Meanwhile, the families whose stories Livesay has so carefully uncovered were trying to live with their children, legitimate and illegitimate, whose opportunities and expectations they were attempting to manage. John Tailyour, another Scot, moved to Jamaica in 1783, having been encouraged to consider the opportunities there by his extremely wealthy and successful cousin Simon Taylor. Taylor, according to Lady Nugent, the governor’s wife, ‘had a numerous family, some almost on every one of his estates’. Tailyour began a relationship with an enslaved woman, Polly, born Mary Graham, who was described as ‘mulatto’ on the baptismal certificates of her and Tailyour’s children. Like William Macpherson, Tailyour decided to free his growing family. ‘Having now for several years experienced [Polly’s] care and attention … I confess myself much attached to her, and I find myself very much so for the Children,’ he wrote to his cousin. But this attachment didn’t alter his attitude to the Africans he bought and sold. He was a slave factor, his business was to sell people. The voyage of the Eliza, which set off in 1788 from Bristol to the Bight of Biafra, collecting its human cargo and then transporting it to Barbados and Jamaica, provides a clear instance of the splitting that slavers practised between their intimates – my family, my children – and human property, the enslaved. Initially there were 283 men, women and children on the ship; 73 died on the Middle Passage, struck by smallpox and dysentery, another 30 in the weeks after it docked in Kingston. Tailyour’s letters about these deaths, as Livesay notes, ‘reveal a slave trader utterly disconnected from the moral realities of his business’. He was mildly concerned for his reputation, but proud that he had secured some of the highest prices of his career. This splitting speaks to the concept of disavowal, that way of knowing and not knowing at the same time. Enslaved Africans were people who had been transformed into property, commodities: but it was their human capacity to labour and reproduce that made them of value to their owners. Eventually Tailyour made enough money to retire to Scotland in 1792, buy a large house and estate, marry and have legitimate children. He continued to support his illegitimate children, who were sent to Britain. His son James struggled to pass as white in order to be accepted into the East India Company officer corps, since the company had instituted a ban on West Indians of colour joining its ranks. James was supported by Tailyour family connections determined to use their influence on behalf of the young man. His African ancestry had to be explicitly denied. Once in India James’s letters reveal the extent to which he had adopted a white colonial identity: he gives hostile accounts of the Indian ‘natives’ and complains bitterly about lack of opportunity. James and his brother, John, were never welcomed to their father’s grand new house in Scotland. Their mother, Polly, remained in Kingston, deprived of her sons and relying on friends to ask her former lover for kindnesses.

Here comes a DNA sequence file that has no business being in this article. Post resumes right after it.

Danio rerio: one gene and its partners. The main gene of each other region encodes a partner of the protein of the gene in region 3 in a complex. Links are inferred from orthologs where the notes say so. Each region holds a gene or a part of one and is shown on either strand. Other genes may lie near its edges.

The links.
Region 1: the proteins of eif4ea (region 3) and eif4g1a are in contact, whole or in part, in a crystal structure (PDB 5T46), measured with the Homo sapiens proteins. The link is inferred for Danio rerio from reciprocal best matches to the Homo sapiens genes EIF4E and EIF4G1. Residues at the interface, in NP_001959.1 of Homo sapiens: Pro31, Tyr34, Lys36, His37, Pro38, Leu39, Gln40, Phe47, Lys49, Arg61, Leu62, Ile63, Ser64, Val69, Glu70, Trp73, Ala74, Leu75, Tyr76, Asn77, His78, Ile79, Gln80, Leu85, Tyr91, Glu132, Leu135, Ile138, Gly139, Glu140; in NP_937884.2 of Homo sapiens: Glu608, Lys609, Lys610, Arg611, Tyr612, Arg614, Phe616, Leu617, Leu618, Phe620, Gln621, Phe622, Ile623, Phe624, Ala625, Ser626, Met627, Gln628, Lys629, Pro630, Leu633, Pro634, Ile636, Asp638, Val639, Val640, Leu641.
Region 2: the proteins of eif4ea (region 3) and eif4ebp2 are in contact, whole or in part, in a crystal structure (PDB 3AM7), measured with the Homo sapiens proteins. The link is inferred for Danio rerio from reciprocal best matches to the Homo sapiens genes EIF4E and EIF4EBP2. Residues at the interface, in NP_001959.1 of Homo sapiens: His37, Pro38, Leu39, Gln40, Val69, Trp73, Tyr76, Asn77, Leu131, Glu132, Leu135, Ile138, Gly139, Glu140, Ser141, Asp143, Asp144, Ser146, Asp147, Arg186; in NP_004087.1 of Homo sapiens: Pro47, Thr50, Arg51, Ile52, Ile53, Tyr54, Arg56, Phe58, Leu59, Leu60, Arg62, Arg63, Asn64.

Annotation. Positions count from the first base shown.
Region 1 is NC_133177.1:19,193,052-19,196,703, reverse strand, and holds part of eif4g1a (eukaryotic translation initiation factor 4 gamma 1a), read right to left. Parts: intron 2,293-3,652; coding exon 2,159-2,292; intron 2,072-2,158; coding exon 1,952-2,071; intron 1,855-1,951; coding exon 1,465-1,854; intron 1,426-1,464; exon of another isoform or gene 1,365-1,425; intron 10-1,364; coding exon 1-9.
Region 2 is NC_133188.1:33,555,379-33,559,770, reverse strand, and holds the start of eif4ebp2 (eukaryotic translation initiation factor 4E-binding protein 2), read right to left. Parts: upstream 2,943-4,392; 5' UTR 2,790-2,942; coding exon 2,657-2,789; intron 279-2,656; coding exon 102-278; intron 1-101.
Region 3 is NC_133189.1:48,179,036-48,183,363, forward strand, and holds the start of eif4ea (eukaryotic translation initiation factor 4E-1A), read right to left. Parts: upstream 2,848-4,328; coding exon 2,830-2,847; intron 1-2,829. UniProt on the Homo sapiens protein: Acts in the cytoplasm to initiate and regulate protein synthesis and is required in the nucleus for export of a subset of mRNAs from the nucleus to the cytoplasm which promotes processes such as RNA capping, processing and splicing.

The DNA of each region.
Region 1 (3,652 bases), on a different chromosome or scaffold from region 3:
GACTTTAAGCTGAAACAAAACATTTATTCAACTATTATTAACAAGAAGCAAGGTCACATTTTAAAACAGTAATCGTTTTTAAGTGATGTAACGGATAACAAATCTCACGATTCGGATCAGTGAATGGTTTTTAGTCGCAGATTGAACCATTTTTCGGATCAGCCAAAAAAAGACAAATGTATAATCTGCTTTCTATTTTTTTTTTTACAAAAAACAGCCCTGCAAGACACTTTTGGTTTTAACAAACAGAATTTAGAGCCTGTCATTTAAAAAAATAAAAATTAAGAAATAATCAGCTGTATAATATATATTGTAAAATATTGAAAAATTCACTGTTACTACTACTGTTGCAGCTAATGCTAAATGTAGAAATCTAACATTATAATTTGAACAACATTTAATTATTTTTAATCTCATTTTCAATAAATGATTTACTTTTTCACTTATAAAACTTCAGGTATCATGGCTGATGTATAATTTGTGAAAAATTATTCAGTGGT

Joseph Marryat, in the early 19th century one of the most vocal opponents of the abolition of the slave trade and slavery, had migrated to Grenada in the mid-1780s and established a successful mercantile business. He isn’t one of Livesay’s subjects since he left his children on the island, manumitting before he went ‘my negro woman slave … Fanny, together with her two mulatto children Ann and Joseph’. He had already married the daughter of a prosperous New England planter. On returning to England in 1791 an inheritance from an uncle allowed him to invest in plantations across the Caribbean. He became a significant ship owner, banker and MP, published many pro-slavery pamphlets and spoke in Parliament in defence of West Indian interests. His early ‘outside family’ did not prevent him from becoming passionately hostile to the increase in the numbers of free people of colour. At a meeting of the African and Asiatic Society in 1816 he was horrified to see a black woman leading in a white woman with a ‘party-coloured child’ and he regarded ‘the progressive increase of the free coloured people’ as ‘adverse to the public peace and security’. Meanwhile his daughter Ann Marryat, after some time spent as a ‘housekeeper’ to a planter, had managed to establish herself as a slave-owner in Demerara. She appears in the compensation records, the detailed accounts of the twenty million pounds paid by British taxpayers to slave owners when slavery as an institution was abolished in the British colonies in 1833, largely to secure their votes in Parliament. She was awarded £567 4s. 6d for 13 enslaved people. Women constituted more than 40 per cent of the claimants for compensation in the Caribbean; many of them, like Ann Marryat, were the illegitimate daughters of white men. They never married, allowing them to act as small businesswomen particularly in urban areas. White men were their route to a freedom which brought with it the possibility of enslaving others.